Spring has sprung, and it's time to breathe in the fresh air and celebrate all things outdoorsy. Happily, spring is the perfect season for doing crafts and getting messy, both of which can be great practice for kids with fine motor issues. Try these activities to help your kiddo build his or her motor skills while celebrating everything that's wonderful about spring.
Even if your family doesn't celebrate Easter, decorating eggs is a really fun and relatively simple project. Use toothbrushes, paintbrushes and cotton swabs to decorate hard-boiled eggs with paint and glitter, or give kids plastic eggs to decorate with stickers, glue and jewels. Working with small objects forces kids to hone their fine motor skills.
Helping in the Yard
Especially if you live in a colder climate, your yard probably needs some TLC to get ready for summer. Kill two birds with one stone by involving kids in the cleanup but making it fun. Give them gloves and bags and challenge them to pull as many weeds as they can, or hand them plastic shovels or tongs and ask them to collect acorns, twigs or other fallen yard debris. Little kids should be willing to help if you frame it as a game. (If you don't have a yard, offer your clean-up help to a friend who does.)
Planting New Life
Digging holes and planting new seeds is another perfect fine motor activity for spring, and even apartment dwellers can do it. First, let kids finger-paint their own small flower pots. Then supervise while they fill pots with soil, add seeds, cover them with more soil and water them. Repeat this with several small pots to make your own indoor herb garden, which kids can then water regularly.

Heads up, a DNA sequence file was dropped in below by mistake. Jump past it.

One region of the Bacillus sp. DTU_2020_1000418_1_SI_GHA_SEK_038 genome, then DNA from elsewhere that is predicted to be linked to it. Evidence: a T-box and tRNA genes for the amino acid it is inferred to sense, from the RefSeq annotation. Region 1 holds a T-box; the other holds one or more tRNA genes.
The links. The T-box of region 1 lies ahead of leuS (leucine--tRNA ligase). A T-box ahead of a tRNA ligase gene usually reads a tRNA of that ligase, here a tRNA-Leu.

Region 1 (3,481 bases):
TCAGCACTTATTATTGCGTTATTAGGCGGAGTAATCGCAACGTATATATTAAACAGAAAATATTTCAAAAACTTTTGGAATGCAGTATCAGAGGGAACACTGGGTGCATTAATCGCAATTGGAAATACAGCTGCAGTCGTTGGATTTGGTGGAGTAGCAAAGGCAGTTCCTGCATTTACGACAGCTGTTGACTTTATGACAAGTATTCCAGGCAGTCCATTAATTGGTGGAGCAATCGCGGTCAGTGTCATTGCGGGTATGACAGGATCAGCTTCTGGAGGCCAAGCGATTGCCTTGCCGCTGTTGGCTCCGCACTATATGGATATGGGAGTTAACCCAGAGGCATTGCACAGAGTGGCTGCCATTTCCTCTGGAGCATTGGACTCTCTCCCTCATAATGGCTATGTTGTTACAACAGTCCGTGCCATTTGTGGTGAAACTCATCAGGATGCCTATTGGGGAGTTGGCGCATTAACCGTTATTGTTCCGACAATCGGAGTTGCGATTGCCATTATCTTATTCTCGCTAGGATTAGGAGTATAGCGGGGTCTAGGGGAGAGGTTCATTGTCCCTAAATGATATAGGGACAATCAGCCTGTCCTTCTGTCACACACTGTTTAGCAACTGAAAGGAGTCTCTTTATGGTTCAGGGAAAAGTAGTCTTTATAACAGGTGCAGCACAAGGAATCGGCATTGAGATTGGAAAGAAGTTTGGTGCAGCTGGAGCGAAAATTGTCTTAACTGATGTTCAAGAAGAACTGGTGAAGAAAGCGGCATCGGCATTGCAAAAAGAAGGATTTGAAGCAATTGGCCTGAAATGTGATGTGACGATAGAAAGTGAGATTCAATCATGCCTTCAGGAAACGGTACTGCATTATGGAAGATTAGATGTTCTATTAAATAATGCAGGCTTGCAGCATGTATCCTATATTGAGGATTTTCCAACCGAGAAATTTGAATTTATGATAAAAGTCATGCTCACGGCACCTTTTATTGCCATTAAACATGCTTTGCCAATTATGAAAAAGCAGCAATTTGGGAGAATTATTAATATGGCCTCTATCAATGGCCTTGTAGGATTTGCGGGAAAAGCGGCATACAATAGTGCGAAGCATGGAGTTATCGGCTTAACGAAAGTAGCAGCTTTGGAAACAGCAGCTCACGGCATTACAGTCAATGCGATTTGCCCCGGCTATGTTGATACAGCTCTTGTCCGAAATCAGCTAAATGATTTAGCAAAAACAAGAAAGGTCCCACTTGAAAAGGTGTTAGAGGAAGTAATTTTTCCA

Feeding the Birds
Bird seed is tiny, so handling it will always force kids to use fine motor skills. Go the old-school route by having kids smear peanut butter all over a pine cone and coating the whole thing with bird seed, or help them assemble their own bird feeders from kits and fill them with seed. Add a counting element, like asking kids to find 10 pellets that are all the same color, to force them to use their fingers or plastic tweezers to separate out the tiny pieces.
Celebrating the Rainbow
Rainy days are a regular part of spring in many parts of the country, which makes rainbows a perfect project for this time of year. Creating rainbow projects often requires fine motor skills because kids have to get a lot of different colors into a small space. Have them cut strips of paper to make rainbow wall hangings, or glue individual beads or sequins in a rainbow shape onto poster board.
Summer break is around the corner, and it's a perfect time to enroll your child in The Brain Balance Program®! Like summer camp for the brain, you can help your child tackle their challenges and be ready to start the next year AHEAD, instead of behind. Get started today!